Until this week, online influence rating service Klout failed to earn the respect of media influentials, which obviously is more than a little embarrassing. That has now changed.
The Klout Controversy
Klout measures online influence via such actions as comments, likes, and shares, depending upon the respective social media channel. You can learn more about how your Klout score is calculated here.
One inherent challenge for Klout is that not all measured actions carry the same weight. For example, retweeting a well researched and written article is a much more valuable action than retweeting “I love my cat!”
Klout recognizes this, and has made adjustments in their algorithm to accommodate higher quality actions – much as Google is doing since their Panda and Penguin updates. One of the means for accomplishing this is giving weight to Wikipedia pages. This makes perfect sense given the level of scrutiny and links associated with that source.
So, what about the rest of us?
While this is purely speculation, consider the fact that Google controls approximately 2/3 of search here in the United States (more in other parts of the globe) and that they are making Google+ the linchpin to other Google properties such as Places pages, in addition to links to other sources of your content on the web.
If you have not already, you will be smart to invest more of your time into Google+ because it could arguably become the “common mans Wiki.”
Give the Web What it Wants
Many of us have seen our Klout scores jump dramatically with the recent update, while others have risen just a few points. The reason is that just like Google, Klout now favors content creators. This is outstanding news for any business that has accumulated experience and a body of knowledge that they are actively sharing on the web.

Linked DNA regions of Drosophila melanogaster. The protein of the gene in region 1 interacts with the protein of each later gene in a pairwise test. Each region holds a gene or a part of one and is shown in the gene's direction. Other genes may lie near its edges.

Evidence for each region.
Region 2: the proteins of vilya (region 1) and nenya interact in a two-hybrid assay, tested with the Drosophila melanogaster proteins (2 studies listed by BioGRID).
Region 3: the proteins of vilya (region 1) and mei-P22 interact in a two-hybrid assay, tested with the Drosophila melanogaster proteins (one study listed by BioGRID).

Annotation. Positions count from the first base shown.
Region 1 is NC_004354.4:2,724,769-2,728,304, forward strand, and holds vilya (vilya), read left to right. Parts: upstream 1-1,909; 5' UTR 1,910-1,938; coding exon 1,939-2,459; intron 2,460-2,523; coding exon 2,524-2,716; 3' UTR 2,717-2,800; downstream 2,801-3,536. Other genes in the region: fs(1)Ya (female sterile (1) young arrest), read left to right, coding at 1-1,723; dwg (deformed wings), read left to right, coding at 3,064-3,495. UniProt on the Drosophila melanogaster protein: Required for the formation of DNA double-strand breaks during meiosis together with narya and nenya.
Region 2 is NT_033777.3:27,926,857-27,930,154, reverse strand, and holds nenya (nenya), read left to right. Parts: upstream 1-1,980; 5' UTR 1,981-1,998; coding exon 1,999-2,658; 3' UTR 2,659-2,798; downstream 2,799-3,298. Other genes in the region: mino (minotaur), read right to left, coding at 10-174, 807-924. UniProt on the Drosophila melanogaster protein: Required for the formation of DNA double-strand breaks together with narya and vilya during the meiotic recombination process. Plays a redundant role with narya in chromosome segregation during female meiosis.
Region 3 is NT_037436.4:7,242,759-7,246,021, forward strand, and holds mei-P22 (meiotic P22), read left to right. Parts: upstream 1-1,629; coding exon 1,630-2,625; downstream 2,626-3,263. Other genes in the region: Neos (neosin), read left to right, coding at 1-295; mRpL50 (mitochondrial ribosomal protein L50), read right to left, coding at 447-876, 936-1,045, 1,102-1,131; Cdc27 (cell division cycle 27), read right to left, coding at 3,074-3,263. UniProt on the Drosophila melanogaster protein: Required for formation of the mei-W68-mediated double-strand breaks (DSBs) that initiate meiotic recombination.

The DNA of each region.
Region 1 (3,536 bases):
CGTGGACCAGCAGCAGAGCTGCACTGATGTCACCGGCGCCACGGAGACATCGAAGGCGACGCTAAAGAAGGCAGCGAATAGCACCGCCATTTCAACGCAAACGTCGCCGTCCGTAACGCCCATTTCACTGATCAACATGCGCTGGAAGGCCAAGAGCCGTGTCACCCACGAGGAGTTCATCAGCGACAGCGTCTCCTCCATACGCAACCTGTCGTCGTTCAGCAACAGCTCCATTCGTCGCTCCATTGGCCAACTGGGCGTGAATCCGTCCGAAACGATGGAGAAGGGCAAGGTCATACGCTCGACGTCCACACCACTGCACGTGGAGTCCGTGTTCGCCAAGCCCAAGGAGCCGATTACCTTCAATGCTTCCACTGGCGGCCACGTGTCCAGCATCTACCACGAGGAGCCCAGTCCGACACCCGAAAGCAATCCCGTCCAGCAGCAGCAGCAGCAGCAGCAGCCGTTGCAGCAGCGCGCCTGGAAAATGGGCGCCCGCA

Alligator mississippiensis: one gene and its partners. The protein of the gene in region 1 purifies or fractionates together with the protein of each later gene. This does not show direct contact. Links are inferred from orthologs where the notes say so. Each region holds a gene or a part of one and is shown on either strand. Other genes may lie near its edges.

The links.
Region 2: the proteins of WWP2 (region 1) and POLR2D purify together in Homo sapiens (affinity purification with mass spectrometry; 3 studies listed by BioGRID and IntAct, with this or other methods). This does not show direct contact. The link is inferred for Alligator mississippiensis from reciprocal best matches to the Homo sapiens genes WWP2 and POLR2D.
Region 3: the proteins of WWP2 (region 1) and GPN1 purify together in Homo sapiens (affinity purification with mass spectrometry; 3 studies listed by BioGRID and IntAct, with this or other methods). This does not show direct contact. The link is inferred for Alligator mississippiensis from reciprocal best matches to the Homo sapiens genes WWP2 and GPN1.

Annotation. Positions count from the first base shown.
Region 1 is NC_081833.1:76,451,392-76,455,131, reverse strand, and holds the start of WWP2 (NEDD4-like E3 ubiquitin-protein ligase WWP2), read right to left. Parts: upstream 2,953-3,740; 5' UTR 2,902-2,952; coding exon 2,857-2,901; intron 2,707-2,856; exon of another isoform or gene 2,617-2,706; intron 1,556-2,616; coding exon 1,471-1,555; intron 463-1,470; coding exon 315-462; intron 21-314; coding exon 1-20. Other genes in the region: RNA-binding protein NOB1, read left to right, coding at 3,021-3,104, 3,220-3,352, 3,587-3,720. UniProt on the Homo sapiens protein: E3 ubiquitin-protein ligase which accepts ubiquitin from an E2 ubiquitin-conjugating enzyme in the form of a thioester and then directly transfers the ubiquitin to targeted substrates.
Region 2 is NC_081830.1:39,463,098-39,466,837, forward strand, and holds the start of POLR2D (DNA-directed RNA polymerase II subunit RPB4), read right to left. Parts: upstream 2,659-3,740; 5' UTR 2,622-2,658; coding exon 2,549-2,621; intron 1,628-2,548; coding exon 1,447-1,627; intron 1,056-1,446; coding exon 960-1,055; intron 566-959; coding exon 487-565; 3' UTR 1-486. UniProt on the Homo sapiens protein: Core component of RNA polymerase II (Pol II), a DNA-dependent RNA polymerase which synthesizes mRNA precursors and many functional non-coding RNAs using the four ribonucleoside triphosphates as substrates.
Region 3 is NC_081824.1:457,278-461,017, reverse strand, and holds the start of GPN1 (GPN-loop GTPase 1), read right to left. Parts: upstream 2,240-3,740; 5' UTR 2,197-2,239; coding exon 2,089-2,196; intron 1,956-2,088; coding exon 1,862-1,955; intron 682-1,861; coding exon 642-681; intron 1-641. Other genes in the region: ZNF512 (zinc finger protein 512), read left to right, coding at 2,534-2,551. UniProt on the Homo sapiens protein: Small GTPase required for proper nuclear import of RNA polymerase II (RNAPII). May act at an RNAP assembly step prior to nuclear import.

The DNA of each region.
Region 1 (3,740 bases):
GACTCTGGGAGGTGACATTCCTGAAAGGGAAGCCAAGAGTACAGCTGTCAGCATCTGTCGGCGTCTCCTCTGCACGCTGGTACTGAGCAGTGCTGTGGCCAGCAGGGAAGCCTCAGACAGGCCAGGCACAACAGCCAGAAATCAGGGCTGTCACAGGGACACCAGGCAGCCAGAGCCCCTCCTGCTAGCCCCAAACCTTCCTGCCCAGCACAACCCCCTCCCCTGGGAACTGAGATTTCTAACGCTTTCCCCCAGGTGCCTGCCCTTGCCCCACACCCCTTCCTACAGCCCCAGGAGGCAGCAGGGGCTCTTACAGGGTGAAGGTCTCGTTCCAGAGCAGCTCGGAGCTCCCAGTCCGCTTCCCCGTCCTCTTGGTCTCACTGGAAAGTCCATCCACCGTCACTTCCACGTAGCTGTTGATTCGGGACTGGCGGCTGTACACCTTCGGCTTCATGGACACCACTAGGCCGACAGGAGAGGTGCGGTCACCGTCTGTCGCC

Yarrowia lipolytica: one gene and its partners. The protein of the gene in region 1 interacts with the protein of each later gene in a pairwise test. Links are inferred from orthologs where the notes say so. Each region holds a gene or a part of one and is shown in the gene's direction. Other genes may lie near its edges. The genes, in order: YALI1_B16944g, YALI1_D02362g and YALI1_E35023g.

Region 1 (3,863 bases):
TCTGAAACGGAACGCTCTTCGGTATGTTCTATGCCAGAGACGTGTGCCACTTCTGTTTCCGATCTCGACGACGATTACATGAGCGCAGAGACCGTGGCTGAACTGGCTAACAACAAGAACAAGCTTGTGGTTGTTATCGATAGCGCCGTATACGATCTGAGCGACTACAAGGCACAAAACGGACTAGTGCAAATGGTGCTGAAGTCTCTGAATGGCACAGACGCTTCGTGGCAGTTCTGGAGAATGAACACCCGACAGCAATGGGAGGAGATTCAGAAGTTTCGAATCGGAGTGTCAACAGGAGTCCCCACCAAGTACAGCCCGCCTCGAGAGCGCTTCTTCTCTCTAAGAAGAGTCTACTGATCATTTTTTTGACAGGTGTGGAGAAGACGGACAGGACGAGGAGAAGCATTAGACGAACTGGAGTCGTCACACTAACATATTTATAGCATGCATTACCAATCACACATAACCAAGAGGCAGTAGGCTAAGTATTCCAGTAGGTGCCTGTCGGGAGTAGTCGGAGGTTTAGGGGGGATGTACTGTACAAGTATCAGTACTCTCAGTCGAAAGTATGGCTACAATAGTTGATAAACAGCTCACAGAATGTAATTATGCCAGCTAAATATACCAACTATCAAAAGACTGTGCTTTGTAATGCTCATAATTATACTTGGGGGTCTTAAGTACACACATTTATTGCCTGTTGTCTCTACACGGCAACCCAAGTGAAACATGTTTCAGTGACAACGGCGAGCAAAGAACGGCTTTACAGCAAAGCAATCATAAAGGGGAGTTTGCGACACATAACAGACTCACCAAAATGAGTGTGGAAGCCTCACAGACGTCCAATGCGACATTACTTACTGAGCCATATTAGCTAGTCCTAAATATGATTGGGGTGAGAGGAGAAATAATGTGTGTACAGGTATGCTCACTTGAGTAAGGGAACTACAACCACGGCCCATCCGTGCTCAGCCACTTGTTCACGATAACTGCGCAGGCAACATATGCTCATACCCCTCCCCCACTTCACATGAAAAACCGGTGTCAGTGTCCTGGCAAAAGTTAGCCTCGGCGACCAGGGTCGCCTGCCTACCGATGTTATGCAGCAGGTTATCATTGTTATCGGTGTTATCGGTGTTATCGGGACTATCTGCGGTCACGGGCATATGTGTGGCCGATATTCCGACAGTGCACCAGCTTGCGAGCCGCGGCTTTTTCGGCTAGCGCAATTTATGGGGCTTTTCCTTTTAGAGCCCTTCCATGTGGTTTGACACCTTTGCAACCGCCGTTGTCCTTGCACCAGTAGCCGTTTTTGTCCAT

The web is driven by problems searching for answers. Give the web what it wants.
If you have valid expertise and experience, that is your ticket to both favorable search rankings and a higher Klout score.
Influence is Tangible
Klout is also now incorporating offline influence into its program to better measure ones true influence. One way they are doing this is using your position title on LinkedIn. Thus, while having a perfect 100 score in the earlier Klout system, Justin Bieber now rightfully ranks lower than President Obama.
Maybe there is a keyword or two you need to add to your LinkedIn profile.
You may not have a robust online presence, but you still have influence where it matters most – in the real world. And in nearly every arena that influence is in some way moving online. It’s inevitable.
What this means for businesses is that Klout now deserves your attention. One of the more notable examples is that of a talented marketing executive who lost an opportunity because his Klout score was artificially low due only to his ignorance of Klout.
As the acknowledged leader of the free world, President Obama clearly has clout, and nearly all of also do within our circles of influence – the communities we serve. It only makes sense to expand that influence by acknowledging a metric that is beginning to gain traction.
Klout is not a perfect system – but it’s getting better, and that’s why you should take some time to learn more.
It comes down to this. You may not believe in Klout, but if those who can hire you do, doesn’t it deserve your attention?
Do you think Klout is ready for prime time?
Leave a comment below – and share this with your community.
Until next time, Jeff